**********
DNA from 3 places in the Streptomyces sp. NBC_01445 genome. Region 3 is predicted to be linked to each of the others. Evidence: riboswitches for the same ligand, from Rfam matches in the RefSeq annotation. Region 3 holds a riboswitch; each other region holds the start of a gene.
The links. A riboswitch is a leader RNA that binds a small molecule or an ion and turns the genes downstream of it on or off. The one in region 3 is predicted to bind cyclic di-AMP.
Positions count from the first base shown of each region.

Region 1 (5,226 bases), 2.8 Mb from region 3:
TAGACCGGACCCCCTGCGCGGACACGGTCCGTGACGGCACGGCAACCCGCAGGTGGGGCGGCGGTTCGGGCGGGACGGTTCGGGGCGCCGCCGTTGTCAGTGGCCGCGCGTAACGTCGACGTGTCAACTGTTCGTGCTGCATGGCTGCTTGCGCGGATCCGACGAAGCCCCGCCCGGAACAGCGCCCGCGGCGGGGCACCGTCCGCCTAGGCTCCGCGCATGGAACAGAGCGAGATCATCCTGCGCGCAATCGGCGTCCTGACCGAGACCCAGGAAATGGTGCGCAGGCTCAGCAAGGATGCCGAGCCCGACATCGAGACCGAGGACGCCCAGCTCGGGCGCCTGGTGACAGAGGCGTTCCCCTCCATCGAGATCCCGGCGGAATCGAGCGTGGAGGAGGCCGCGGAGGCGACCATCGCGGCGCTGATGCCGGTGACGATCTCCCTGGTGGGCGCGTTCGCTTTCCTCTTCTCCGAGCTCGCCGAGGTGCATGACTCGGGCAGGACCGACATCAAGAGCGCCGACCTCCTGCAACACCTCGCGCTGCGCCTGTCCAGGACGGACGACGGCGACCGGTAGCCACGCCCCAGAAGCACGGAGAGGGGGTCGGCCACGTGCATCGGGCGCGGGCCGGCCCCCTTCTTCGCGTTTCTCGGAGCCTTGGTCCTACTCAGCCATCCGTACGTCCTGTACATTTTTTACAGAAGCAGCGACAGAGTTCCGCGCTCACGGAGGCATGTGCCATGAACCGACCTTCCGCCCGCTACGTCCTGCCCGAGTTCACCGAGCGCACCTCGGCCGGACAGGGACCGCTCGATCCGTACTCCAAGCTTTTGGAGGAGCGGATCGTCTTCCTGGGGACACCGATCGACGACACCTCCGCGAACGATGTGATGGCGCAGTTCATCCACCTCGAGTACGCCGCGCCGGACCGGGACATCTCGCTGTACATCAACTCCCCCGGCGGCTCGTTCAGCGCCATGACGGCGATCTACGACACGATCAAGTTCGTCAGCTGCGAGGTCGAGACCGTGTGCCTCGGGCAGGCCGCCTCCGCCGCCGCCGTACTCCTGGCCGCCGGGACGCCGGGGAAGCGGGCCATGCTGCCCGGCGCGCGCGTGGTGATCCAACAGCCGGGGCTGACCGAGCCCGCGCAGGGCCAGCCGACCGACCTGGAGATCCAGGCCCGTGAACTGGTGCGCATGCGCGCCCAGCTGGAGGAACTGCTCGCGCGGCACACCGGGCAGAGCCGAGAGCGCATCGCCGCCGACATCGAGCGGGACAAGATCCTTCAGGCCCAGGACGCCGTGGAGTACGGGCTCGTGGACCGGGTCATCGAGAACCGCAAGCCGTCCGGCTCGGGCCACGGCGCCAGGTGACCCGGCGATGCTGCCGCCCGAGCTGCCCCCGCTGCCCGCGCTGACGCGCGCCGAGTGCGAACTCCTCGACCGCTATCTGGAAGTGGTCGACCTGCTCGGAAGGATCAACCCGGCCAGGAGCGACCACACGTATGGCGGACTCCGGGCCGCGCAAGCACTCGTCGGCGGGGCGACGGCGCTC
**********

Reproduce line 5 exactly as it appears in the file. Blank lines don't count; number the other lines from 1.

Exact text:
TAGACCGGACCCCCTGCGCGGACACGGTCCGTGACGGCACGGCAACCCGCAGGTGGGGCGGCGGTTCGGGCGGGACGGTTCGGGGCGCCGCCGTTGTCAGTGGCCGCGCGTAACGTCGACGTGTCAACTGTTCGTGCTGCATGGCTGCTTGCGCGGATCCGACGAAGCCCCGCCCGGAACAGCGCCCGCGGCGGGGCACCGTCCGCCTAGGCTCCGCGCATGGAACAGAGCGAGATCATCCTGCGCGCAATCGGCGTCCTGACCGAGACCCAGGAAATGGTGCGCAGGCTCAGCAAGGATGCCGAGCCCGACATCGAGACCGAGGACGCCCAGCTCGGGCGCCTGGTGACAGAGGCGTTCCCCTCCATCGAGATCCCGGCGGAATCGAGCGTGGAGGAGGCCGCGGAGGCGACCATCGCGGCGCTGATGCCGGTGACGATCTCCCTGGTGGGCGCGTTCGCTTTCCTCTTCTCCGAGCTCGCCGAGGTGCATGACTCGGGCAGGACCGACATCAAGAGCGCCGACCTCCTGCAACACCTCGCGCTGCGCCTGTCCAGGACGGACGACGGCGACCGGTAGCCACGCCCCAGAAGCACGGAGAGGGGGTCGGCCACGTGCATCGGGCGCGGGCCGGCCCCCTTCTTCGCGTTTCTCGGAGCCTTGGTCCTACTCAGCCATCCGTACGTCCTGTACATTTTTTACAGAAGCAGCGACAGAGTTCCGCGCTCACGGAGGCATGTGCCATGAACCGACCTTCCGCCCGCTACGTCCTGCCCGAGTTCACCGAGCGCACCTCGGCCGGACAGGGACCGCTCGATCCGTACTCCAAGCTTTTGGAGGAGCGGATCGTCTTCCTGGGGACACCGATCGACGACACCTCCGCGAACGATGTGATGGCGCAGTTCATCCACCTCGAGTACGCCGCGCCGGACCGGGACATCTCGCTGTACATCAACTCCCCCGGCGGCTCGTTCAGCGCCATGACGGCGATCTACGACACGATCAAGTTCGTCAGCTGCGAGGTCGAGACCGTGTGCCTCGGGCAGGCCGCCTCCGCCGCCGCCGTACTCCTGGCCGCCGGGACGCCGGGGAAGCGGGCCATGCTGCCCGGCGCGCGCGTGGTGATCCAACAGCCGGGGCTGACCGAGCCCGCGCAGGGCCAGCCGACCGACCTGGAGATCCAGGCCCGTGAACTGGTGCGCATGCGCGCCCAGCTGGAGGAACTGCTCGCGCGGCACACCGGGCAGAGCCGAGAGCGCATCGCCGCCGACATCGAGCGGGACAAGATCCTTCAGGCCCAGGACGCCGTGGAGTACGGGCTCGTGGACCGGGTCATCGAGAACCGCAAGCCGTCCGGCTCGGGCCACGGCGCCAGGTGACCCGGCGATGCTGCCGCCCGAGCTGCCCCCGCTGCCCGCGCTGACGCGCGCCGAGTGCGAACTCCTCGACCGCTATCTGGAAGTGGTCGACCTGCTCGGAAGGATCAACCCGGCCAGGAGCGACCACACGTATGGCGGACTCCGGGCCGCGCAAGCACTCGTCGGCGGGGCGACGGCGCTC